Last year, I sat in my classroom holding a card about “Canal de Panama”. We learned about this famous man made construction that finally made transportation possible through this area of the world. Students began to grasp the geography of central and South America, and where exactly Panama lies. We laughed when I asked the class, where is the canal de Panama?, and responded slyly with, Panama!
Months ago, I sat on my yellow chair helping students read the description below the picture of sancocho. We reviewed the translation of common words like “pollo” and “soap”, while practicing new ones such as “apio” and “ñame”.
It wasn’t until my 3rd year of teaching that we began assigning themes to our quarters in Spanish class, such as Flavors of the World, Fiestas y Festivales, or Famous cities. However, from the moment I stepped into the classroom, I started teaching about travel, the Spanish-speaking world, and cultures unknown. These have since been my favorite topics and I believe I know why. These themes light a fire, build a spark in my students. The spark of curiosity–curiosity for the world we share, the people who share it. The people who look like us, who are human like us, but act differently and speak differently. Curiosity for the wonders of the earth that cannot be grasped in one photo or explained in a few sentences. Curiosity that I hope might grow into a larger flame that is a beaming light of understanding and compassion for others, and appreciation and responsibility for the earth.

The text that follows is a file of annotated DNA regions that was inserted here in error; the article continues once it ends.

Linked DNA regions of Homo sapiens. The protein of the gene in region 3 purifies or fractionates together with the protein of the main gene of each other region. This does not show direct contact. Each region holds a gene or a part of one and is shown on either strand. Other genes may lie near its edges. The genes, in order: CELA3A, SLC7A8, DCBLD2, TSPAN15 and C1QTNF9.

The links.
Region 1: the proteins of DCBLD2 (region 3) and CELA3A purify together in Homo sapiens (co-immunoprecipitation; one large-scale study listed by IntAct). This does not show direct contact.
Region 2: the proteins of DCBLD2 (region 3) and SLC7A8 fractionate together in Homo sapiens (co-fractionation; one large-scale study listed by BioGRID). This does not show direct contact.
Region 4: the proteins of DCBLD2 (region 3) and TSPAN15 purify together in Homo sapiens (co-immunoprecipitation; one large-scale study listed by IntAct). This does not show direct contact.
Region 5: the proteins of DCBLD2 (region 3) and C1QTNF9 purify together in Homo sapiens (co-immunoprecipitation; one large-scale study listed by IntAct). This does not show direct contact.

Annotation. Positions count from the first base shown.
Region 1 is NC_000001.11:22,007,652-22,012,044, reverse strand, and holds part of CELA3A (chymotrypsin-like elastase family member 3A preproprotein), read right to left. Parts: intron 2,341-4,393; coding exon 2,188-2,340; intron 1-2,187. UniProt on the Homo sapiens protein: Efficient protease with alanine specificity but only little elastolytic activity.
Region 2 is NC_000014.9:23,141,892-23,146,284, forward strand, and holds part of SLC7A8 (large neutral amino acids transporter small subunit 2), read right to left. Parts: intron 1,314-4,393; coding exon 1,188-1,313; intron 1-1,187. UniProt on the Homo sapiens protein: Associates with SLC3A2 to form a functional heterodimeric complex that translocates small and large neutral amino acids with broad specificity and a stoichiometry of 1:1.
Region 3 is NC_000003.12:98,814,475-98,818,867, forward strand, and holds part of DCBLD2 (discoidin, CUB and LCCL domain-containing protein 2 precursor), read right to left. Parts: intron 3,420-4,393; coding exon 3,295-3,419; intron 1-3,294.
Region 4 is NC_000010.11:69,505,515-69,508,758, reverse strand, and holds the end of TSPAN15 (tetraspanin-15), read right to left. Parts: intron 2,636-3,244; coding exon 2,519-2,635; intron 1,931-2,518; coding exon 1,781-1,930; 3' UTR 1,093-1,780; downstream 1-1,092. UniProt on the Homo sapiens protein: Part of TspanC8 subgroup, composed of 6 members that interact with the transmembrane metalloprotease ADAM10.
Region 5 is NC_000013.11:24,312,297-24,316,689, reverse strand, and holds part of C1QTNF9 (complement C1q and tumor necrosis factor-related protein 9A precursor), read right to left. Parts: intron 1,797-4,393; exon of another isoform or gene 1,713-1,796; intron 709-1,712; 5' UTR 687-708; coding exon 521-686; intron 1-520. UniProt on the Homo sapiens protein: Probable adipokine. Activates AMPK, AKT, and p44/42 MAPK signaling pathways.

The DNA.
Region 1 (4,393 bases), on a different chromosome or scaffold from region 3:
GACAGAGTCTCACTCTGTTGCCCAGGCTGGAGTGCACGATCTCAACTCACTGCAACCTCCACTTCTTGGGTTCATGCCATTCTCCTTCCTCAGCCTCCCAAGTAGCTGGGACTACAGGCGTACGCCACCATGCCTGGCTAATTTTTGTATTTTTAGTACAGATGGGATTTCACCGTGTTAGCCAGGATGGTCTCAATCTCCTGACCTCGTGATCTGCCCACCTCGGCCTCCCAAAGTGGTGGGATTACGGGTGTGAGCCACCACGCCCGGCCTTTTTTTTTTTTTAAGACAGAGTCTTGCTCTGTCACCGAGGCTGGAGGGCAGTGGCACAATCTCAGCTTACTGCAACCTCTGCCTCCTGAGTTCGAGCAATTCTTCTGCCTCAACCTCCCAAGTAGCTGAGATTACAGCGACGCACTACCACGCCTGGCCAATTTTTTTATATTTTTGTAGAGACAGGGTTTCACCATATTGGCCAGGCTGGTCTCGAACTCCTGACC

Today has been a long day. Early morning drive circling around one-way streets and hoping other drivers won’t hit me for going too slow. Busy afternoon searching for American-looking teens who also look like they’re traveling alone and may be slightly lost, being ready to welcome them with a huge smile and the occasional awkward hug. Texting on my burner phone cross countries about pick-ups and whereabouts and ATM difficulties. Missing my leader team because for the first time in two weeks we’ve been separated. Several hours of waiting in the airport with less food options than the crew mess on ships, spotty wifi, and a slight headache from the constant glow of fluorescent lightning.
As I sit at the table of the cafeteria, I take a second to reflect. Enjoying the delicious and warm sancocho, remembering the moment yesterday when I stood aside the Panama Canal, it becomes clear in my heart that I am precisely where I’m suppose to be. The spark within me is strong. And it continues to grow, and burn brighter.

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